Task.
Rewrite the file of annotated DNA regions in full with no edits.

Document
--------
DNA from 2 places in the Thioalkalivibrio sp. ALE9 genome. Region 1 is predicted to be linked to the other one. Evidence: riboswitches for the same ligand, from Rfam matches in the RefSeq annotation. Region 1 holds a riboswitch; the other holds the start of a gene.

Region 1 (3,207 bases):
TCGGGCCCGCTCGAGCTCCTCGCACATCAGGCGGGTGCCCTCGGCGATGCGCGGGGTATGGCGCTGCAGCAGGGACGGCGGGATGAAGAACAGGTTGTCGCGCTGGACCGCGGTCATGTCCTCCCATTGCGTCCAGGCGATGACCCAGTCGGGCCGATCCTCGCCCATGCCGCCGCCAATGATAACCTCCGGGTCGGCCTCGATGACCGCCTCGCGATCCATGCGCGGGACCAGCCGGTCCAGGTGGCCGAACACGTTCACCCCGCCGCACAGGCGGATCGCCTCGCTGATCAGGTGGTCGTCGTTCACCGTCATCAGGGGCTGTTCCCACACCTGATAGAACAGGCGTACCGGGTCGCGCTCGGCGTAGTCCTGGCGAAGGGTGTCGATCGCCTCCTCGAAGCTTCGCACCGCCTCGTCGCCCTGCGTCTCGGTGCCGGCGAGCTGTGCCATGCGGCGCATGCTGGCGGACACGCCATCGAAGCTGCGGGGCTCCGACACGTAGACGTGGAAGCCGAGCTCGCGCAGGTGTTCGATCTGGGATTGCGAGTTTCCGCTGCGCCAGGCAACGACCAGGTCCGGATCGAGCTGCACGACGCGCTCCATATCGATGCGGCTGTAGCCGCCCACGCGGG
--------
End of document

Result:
DNA from 2 places in the Thioalkalivibrio sp. ALE9 genome. Region 1 is predicted to be linked to the other one. Evidence: riboswitches for the same ligand, from Rfam matches in the RefSeq annotation. Region 1 holds a riboswitch; the other holds the start of a gene.

Region 1 (3,207 bases):
TCGGGCCCGCTCGAGCTCCTCGCACATCAGGCGGGTGCCCTCGGCGATGCGCGGGGTATGGCGCTGCAGCAGGGACGGCGGGATGAAGAACAGGTTGTCGCGCTGGACCGCGGTCATGTCCTCCCATTGCGTCCAGGCGATGACCCAGTCGGGCCGATCCTCGCCCATGCCGCCGCCAATGATAACCTCCGGGTCGGCCTCGATGACCGCCTCGCGATCCATGCGCGGGACCAGCCGGTCCAGGTGGCCGAACACGTTCACCCCGCCGCACAGGCGGATCGCCTCGCTGATCAGGTGGTCGTCGTTCACCGTCATCAGGGGCTGTTCCCACACCTGATAGAACAGGCGTACCGGGTCGCGCTCGGCGTAGTCCTGGCGAAGGGTGTCGATCGCCTCCTCGAAGCTTCGCACCGCCTCGTCGCCCTGCGTCTCGGTGCCGGCGAGCTGTGCCATGCGGCGCATGCTGGCGGACACGCCATCGAAGCTGCGGGGCTCCGACACGTAGACGTGGAAGCCGAGCTCGCGCAGGTGTTCGATCTGGGATTGCGAGTTTCCGCTGCGCCAGGCAACGACCAGGTCCGGATCGAGCTGCACGACGCGCTCCATATCGATGCGGCTGTAGCCGCCCACGCGGG